The middle way
- Unless we find moderates on all sides, we are likely to see a repeat of the first Constituent Assembly
- Apart from the thankful end to the violence and the emasculation and eventual ouster of the monarchy, the most salient features of the political agreements and disagreements post 2006 have had an ethnic content to it
Apr 23, 2014-
Donald L. Horowitz, Professor Emeritus of Law and Political Science at Duke University, is among the most eminent names working on the issue of ethnicity and a condition that seems to afflict all societies comprised of more than one ethnic group—conflict. Best known perhaps for his magisterial Ethnic Groups in Conflict (1985), he has recently published a short article, ‘Ethnic Power-Sharing: Three Big Problems’, in the Journal of Democracy (available at www.journalofdemocracy.org).
Coalition of moderates
Horowitz begins with the assertion that achieving a truly democratic society becomes very difficult in situations where the population is divided along ethnic, racial, religious, linguistic or other cleavages for the simple reason that such societies produce ethnic parties, and votes are split along those divides. Two of the most common solutions to such inter-ethnic competition are consociationalism (where grand coalitions are put in place instead of the adversarial form of democracy, including at times the provision of veto to all groups, small and large, in the coalition, leading to government by consensus) and centripetalism (where moderates on all sides of the divides form interethnic coalitions by compromising on competing claims, leading to interethnic majority rule).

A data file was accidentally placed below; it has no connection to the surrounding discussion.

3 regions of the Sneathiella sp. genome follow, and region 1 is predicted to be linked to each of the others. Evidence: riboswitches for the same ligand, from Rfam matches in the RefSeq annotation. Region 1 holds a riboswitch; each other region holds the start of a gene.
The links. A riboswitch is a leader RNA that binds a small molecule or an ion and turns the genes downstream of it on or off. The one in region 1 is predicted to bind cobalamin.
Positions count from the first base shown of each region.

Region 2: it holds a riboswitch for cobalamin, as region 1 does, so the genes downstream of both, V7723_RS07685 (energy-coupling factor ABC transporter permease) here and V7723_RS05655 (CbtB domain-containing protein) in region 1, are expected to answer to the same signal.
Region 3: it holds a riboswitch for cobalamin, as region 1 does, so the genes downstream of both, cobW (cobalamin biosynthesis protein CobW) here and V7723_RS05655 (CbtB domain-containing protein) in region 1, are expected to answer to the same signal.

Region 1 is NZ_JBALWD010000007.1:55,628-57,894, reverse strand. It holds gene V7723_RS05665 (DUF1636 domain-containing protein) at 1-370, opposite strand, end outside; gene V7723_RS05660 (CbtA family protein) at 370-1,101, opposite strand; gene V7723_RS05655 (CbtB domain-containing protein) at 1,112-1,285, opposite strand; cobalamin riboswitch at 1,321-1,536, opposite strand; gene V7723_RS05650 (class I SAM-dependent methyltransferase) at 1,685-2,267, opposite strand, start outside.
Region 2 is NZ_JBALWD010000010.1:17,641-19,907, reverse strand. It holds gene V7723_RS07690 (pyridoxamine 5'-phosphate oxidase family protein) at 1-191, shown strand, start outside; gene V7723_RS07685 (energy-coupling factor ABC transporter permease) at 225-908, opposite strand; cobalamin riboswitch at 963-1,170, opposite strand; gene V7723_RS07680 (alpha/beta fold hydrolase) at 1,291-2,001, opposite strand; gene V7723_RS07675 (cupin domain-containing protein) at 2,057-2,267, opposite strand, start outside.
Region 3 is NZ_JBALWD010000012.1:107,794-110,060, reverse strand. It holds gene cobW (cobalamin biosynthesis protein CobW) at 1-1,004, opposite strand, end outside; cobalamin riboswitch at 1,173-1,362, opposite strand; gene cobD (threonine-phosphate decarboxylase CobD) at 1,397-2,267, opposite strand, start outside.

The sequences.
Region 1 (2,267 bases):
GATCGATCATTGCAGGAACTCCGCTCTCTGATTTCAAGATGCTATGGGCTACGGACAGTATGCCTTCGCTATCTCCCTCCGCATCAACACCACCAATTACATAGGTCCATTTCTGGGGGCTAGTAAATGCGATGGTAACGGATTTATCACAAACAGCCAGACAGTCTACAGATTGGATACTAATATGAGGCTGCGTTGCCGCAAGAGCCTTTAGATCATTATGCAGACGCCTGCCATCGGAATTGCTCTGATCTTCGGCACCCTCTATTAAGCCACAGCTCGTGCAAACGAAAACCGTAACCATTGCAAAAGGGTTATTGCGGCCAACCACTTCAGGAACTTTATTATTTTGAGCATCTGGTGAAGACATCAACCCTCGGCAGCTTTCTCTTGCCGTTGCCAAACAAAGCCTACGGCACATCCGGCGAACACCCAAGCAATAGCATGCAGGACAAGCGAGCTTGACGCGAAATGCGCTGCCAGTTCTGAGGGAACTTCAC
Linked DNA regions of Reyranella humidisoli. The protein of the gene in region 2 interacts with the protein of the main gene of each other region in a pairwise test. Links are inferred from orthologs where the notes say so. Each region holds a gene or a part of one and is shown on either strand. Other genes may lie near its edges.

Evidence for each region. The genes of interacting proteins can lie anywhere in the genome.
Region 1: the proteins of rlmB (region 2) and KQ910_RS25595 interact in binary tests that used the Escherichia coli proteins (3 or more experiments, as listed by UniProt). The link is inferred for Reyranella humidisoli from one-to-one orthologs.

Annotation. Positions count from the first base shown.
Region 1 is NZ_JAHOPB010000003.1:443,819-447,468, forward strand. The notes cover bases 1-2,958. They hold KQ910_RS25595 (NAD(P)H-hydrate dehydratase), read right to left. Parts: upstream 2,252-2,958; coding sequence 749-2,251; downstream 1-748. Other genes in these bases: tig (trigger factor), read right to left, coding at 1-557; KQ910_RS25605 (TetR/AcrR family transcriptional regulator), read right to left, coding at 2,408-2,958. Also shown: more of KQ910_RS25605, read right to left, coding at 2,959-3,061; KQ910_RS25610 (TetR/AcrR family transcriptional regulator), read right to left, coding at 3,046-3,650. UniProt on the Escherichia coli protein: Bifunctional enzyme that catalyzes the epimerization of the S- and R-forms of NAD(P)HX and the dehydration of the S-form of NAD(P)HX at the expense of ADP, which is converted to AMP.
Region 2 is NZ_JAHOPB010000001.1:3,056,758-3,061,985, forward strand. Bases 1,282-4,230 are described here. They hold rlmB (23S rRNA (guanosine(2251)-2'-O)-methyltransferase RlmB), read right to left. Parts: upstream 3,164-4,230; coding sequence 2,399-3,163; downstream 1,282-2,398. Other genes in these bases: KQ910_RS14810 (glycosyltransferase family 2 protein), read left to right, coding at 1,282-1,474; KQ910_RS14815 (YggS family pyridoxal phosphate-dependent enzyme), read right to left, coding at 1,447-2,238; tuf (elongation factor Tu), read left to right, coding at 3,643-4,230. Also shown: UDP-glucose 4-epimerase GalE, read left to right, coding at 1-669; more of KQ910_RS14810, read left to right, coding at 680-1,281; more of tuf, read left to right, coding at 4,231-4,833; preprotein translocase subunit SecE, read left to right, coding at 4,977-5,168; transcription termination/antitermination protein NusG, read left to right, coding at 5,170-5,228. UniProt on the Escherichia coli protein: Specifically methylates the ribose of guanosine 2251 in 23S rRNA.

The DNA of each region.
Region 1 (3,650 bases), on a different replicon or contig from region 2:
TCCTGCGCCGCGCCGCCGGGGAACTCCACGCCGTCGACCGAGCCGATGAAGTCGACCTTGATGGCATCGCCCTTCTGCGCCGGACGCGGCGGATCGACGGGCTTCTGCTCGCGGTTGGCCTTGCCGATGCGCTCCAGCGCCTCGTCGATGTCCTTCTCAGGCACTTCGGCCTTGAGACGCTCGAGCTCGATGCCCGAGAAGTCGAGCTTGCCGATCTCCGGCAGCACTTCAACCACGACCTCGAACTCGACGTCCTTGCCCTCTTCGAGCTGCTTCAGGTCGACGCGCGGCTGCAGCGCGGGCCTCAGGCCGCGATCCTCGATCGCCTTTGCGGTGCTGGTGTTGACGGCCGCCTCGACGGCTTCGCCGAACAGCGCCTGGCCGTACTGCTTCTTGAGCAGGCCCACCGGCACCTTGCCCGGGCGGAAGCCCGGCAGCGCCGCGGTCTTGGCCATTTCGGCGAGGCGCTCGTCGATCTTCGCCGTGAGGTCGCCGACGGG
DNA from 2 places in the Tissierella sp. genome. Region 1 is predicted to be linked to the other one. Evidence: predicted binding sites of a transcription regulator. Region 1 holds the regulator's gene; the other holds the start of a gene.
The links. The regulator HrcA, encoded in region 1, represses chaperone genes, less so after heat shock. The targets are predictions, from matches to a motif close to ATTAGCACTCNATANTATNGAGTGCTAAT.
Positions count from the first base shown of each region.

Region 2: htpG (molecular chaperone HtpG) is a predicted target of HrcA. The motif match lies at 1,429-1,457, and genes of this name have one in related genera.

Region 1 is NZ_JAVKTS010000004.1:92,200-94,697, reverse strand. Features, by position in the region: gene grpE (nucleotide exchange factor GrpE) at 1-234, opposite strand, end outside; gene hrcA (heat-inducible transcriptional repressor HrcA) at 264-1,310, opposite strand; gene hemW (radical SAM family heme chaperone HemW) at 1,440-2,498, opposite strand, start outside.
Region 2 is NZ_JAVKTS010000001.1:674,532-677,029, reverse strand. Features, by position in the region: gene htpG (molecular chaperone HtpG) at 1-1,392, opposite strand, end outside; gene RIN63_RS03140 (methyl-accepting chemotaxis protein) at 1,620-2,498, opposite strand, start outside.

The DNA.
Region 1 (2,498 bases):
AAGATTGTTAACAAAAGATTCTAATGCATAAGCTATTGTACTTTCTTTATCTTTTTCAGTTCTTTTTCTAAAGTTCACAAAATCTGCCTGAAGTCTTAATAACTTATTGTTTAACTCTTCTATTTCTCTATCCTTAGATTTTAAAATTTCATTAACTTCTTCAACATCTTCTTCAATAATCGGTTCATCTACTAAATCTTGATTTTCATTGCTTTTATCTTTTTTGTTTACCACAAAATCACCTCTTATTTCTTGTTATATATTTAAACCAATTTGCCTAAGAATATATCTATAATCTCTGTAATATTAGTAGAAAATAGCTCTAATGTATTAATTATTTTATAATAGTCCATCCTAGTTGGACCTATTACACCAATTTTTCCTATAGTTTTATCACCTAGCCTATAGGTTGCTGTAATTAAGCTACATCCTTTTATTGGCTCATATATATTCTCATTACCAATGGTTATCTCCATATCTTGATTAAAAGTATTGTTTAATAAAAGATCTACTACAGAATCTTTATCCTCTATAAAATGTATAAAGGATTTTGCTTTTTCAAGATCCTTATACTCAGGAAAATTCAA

The difference between the two approaches, writes Horowitz, is that the former envisages a post-electoral arrangement where all groups elected to parliament form a mandatory coalition, while the latter is a pre-electoral voluntary arrangement bringing together moderates. And, the ‘three big problems’ he identifies are: i) the conditions required for either to be adopted; ii) the possibility of the inter-ethnic coalition not holding over time; and iii) a situation of immobilism brought about by consensus politics.
Horowitz identifies 78 countries between 1970 and 2010 that went through one or more conflicts along ethnic divisions, drawing on databases created by four American academic institutions. He looks at factors such as inter-communal conflict and protest, ethnic violence, and the intensity level of violence. Of these 78, only 20 managed to reach power-sharing agreements among the ethnic groups. That certainly does not provide an encouraging scenario for multi-ethnic societies and therein lies some lessons for Nepal.